My answer to that has been ‘no’ for the past three years and yet look where I’ve ended up.
Do you think it’ll start shrinking? I mean, not necessarily consolidating in a big way, but we’ve got to reach Peak Martech at some point.
Well, yes and no. The velocity of the things that I’ve tracked has certainly, as a rate of growth, slowed down. I think this last year it grew 40% or something. So, it’s no longer doubling every year.
My general sense is, yes, it should slow down. But I’ll tell you two reasons why I think it might not.
When we talk about software eating the world, it’s getting harder and harder to find a company that wouldn’t create software as some part of its value proposition. Agencies are a terrific example. Yes, agencies are going to leverage all these commercial tools, but won’t they increasingly be looking for ways to capture some particular aspect of what they do – part of their secret formula – and package it as software?
Maybe these things are built on top of those larger, more horizontal software things, which is one of the reasons I’m a big advocate for platforms. But I see lots and lots of companies creating really specialized software. And so that’s one trend. More and more companies are creating software as some piece of their special service.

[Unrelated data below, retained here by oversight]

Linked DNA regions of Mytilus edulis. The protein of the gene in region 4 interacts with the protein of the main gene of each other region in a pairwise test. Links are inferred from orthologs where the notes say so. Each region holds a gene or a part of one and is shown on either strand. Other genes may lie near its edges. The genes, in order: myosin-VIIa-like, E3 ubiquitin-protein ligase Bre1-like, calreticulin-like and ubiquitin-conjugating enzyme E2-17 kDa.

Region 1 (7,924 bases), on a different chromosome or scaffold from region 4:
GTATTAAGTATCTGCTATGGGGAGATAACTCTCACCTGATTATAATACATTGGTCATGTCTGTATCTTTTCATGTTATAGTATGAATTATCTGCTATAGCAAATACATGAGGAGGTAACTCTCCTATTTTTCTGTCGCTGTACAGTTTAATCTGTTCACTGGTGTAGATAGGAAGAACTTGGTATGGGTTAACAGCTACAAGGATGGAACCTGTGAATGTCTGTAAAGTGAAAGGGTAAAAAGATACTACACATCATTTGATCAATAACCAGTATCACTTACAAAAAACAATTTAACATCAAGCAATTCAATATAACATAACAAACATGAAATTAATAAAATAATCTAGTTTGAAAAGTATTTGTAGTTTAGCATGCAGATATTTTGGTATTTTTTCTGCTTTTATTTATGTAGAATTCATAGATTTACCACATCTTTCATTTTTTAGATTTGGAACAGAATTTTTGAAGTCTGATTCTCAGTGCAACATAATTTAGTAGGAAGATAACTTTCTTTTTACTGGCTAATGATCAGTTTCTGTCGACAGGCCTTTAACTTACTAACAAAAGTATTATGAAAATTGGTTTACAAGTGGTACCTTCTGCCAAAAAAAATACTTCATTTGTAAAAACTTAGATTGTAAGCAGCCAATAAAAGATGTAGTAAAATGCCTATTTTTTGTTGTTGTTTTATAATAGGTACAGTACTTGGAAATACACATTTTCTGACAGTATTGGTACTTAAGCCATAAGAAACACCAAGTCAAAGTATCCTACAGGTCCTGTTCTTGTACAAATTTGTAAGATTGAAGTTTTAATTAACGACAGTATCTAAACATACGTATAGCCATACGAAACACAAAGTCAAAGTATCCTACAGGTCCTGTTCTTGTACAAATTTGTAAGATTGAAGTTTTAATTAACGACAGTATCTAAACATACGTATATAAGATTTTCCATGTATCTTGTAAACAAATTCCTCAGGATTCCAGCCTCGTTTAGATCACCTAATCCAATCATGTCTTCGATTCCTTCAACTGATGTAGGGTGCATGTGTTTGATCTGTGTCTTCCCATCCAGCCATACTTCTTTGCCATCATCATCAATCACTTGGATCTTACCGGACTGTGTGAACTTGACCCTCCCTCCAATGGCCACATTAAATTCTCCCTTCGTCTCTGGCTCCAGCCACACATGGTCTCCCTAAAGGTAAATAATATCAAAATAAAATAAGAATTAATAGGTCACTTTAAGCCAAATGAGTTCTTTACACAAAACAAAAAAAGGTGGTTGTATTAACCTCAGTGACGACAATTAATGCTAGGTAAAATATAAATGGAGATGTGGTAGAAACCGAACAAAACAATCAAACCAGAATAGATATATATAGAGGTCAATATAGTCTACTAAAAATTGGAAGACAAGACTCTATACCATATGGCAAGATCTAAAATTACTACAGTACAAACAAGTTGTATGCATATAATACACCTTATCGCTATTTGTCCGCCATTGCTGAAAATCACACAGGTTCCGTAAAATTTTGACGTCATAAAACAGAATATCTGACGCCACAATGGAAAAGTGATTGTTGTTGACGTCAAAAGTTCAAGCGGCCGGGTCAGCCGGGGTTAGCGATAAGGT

The other thing is, software keeps getting more and more granular. So, we went from these big monolithic apps to now this spread of various SaaS apps that have APIs. Then there’s microservices architectures. And this idea of functional computing, where it’s even smaller pieces – individual pieces of functionality that spin up on demand when you need them.
You could keep breaking software up into finer pieces. Any time someone captures some particular new thing in a function, they’ll make it available as a function, as a service, then anyone else in the software world that gets access to that can leverage it on demand.